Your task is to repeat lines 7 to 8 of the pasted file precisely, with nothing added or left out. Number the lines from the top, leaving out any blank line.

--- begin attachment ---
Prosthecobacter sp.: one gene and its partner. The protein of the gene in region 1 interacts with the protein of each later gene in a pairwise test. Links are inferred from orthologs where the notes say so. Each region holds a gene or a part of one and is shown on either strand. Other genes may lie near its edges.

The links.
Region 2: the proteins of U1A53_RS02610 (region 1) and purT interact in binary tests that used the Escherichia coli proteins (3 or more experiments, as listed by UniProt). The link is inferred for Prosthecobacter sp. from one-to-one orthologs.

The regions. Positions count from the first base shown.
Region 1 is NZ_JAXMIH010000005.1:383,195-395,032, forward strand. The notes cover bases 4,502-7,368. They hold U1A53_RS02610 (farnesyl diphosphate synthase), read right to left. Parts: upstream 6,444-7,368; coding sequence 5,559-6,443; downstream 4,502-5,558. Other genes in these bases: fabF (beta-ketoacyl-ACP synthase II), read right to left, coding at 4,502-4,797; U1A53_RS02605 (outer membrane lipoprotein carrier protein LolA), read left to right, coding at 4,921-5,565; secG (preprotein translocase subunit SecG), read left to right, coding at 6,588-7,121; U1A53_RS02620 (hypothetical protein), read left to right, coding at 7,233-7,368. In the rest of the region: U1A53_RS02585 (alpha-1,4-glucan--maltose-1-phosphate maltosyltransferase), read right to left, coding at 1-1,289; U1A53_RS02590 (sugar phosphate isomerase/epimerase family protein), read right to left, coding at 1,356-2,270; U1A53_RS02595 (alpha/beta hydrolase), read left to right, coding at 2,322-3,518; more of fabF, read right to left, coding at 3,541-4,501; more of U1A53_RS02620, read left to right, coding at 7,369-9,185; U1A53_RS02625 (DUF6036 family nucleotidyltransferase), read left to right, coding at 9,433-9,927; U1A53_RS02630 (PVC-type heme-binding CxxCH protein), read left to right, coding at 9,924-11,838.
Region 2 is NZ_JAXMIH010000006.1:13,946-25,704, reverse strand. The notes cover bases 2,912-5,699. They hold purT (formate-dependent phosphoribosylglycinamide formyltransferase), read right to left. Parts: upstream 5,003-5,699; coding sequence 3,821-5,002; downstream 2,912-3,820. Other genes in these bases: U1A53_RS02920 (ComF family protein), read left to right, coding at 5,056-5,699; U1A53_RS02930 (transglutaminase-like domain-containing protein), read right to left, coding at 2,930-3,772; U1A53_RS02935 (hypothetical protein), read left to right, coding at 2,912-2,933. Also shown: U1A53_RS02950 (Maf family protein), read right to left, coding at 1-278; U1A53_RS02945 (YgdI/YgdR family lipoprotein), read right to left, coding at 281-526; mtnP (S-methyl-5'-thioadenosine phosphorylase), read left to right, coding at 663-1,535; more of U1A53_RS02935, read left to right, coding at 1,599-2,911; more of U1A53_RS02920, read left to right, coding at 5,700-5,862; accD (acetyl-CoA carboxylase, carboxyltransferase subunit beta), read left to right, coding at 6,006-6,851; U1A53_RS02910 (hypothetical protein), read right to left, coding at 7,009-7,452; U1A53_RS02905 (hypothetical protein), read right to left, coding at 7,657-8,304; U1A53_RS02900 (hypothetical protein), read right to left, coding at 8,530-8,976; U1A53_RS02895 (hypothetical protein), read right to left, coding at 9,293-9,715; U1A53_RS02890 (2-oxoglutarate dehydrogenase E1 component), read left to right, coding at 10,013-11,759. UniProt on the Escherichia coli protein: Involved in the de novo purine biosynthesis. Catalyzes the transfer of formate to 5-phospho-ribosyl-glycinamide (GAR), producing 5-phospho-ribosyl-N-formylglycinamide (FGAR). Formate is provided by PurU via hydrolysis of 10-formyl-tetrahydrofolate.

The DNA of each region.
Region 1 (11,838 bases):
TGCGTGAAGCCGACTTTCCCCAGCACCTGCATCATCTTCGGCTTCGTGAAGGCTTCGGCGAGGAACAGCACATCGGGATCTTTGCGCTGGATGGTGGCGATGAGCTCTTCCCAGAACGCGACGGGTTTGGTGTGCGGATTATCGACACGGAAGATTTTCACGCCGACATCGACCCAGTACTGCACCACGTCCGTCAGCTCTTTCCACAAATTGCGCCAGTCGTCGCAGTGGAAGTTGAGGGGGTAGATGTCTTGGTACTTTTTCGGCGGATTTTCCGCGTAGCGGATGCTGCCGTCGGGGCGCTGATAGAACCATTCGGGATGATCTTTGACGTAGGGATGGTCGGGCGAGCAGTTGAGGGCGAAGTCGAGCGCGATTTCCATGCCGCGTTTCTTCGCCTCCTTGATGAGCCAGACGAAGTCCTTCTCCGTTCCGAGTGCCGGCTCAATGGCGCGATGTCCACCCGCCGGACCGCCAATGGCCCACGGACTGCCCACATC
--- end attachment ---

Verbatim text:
The DNA of each region.
Region 1 (11,838 bases):